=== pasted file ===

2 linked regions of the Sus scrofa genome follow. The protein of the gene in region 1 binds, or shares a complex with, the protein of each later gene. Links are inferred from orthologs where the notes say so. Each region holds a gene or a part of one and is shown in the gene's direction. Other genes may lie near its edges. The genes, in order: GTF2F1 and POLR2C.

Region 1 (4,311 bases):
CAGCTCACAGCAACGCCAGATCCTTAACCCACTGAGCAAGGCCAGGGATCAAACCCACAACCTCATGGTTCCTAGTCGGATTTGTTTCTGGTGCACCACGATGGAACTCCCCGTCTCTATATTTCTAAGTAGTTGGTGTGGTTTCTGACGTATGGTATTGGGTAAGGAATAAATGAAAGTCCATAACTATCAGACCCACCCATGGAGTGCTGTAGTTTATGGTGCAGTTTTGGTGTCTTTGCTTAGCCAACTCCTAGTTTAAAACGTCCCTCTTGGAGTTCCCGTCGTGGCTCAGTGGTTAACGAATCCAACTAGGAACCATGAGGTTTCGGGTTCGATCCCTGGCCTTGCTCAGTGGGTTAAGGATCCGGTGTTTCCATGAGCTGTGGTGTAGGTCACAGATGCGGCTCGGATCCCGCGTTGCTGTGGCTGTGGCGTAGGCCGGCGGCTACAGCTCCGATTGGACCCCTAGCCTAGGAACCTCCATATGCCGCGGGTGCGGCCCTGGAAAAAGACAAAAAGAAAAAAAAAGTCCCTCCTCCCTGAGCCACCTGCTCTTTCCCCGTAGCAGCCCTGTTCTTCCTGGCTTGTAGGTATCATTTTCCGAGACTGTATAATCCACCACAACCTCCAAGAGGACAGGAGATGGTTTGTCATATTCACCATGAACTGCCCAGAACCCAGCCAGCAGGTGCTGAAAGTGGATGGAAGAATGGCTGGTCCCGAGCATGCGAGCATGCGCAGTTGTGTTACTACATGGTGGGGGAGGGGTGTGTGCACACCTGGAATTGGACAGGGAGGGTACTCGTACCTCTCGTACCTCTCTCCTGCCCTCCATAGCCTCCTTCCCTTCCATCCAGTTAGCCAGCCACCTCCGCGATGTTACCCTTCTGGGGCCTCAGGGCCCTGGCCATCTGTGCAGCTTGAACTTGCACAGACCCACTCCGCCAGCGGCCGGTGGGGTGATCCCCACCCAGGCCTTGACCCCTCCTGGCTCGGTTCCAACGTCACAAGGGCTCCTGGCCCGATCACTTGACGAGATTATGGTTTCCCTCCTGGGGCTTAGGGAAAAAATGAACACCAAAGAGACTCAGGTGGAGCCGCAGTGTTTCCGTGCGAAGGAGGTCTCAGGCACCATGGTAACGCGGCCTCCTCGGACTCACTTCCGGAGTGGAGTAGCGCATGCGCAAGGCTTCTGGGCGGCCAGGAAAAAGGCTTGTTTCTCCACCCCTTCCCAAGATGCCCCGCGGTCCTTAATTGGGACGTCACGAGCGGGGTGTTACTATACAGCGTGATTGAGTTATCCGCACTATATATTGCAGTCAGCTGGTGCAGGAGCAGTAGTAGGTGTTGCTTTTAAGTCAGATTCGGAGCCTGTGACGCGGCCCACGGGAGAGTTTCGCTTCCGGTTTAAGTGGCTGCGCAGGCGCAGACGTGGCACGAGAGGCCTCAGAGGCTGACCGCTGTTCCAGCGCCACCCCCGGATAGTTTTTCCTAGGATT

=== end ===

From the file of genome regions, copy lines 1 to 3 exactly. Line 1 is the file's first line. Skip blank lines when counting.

2 linked regions of the Sus scrofa genome follow. The protein of the gene in region 1 binds, or shares a complex with, the protein of each later gene. Links are inferred from orthologs where the notes say so. Each region holds a gene or a part of one and is shown in the gene's direction. Other genes may lie near its edges. The genes, in order: GTF2F1 and POLR2C.

Region 1 (4,311 bases):
CAGCTCACAGCAACGCCAGATCCTTAACCCACTGAGCAAGGCCAGGGATCAAACCCACAACCTCATGGTTCCTAGTCGGATTTGTTTCTGGTGCACCACGATGGAACTCCCCGTCTCTATATTTCTAAGTAGTTGGTGTGGTTTCTGACGTATGGTATTGGGTAAGGAATAAATGAAAGTCCATAACTATCAGACCCACCCATGGAGTGCTGTAGTTTATGGTGCAGTTTTGGTGTCTTTGCTTAGCCAACTCCTAGTTTAAAACGTCCCTCTTGGAGTTCCCGTCGTGGCTCAGTGGTTAACGAATCCAACTAGGAACCATGAGGTTTCGGGTTCGATCCCTGGCCTTGCTCAGTGGGTTAAGGATCCGGTGTTTCCATGAGCTGTGGTGTAGGTCACAGATGCGGCTCGGATCCCGCGTTGCTGTGGCTGTGGCGTAGGCCGGCGGCTACAGCTCCGATTGGACCCCTAGCCTAGGAACCTCCATATGCCGCGGGTGCGGCCCTGGAAAAAGACAAAAAGAAAAAAAAAGTCCCTCCTCCCTGAGCCACCTGCTCTTTCCCCGTAGCAGCCCTGTTCTTCCTGGCTTGTAGGTATCATTTTCCGAGACTGTATAATCCACCACAACCTCCAAGAGGACAGGAGATGGTTTGTCATATTCACCATGAACTGCCCAGAACCCAGCCAGCAGGTGCTGAAAGTGGATGGAAGAATGGCTGGTCCCGAGCATGCGAGCATGCGCAGTTGTGTTACTACATGGTGGGGGAGGGGTGTGTGCACACCTGGAATTGGACAGGGAGGGTACTCGTACCTCTCGTACCTCTCTCCTGCCCTCCATAGCCTCCTTCCCTTCCATCCAGTTAGCCAGCCACCTCCGCGATGTTACCCTTCTGGGGCCTCAGGGCCCTGGCCATCTGTGCAGCTTGAACTTGCACAGACCCACTCCGCCAGCGGCCGGTGGGGTGATCCCCACCCAGGCCTTGACCCCTCCTGGCTCGGTTCCAACGTCACAAGGGCTCCTGGCCCGATCACTTGACGAGATTATGGTTTCCCTCCTGGGGCTTAGGGAAAAAATGAACACCAAAGAGACTCAGGTGGAGCCGCAGTGTTTCCGTGCGAAGGAGGTCTCAGGCACCATGGTAACGCGGCCTCCTCGGACTCACTTCCGGAGTGGAGTAGCGCATGCGCAAGGCTTCTGGGCGGCCAGGAAAAAGGCTTGTTTCTCCACCCCTTCCCAAGATGCCCCGCGGTCCTTAATTGGGACGTCACGAGCGGGGTGTTACTATACAGCGTGATTGAGTTATCCGCACTATATATTGCAGTCAGCTGGTGCAGGAGCAGTAGTAGGTGTTGCTTTTAAGTCAGATTCGGAGCCTGTGACGCGGCCCACGGGAGAGTTTCGCTTCCGGTTTAAGTGGCTGCGCAGGCGCAGACGTGGCACGAGAGGCCTCAGAGGCTGACCGCTGTTCCAGCGCCACCCCCGGATAGTTTTTCCTAGGATT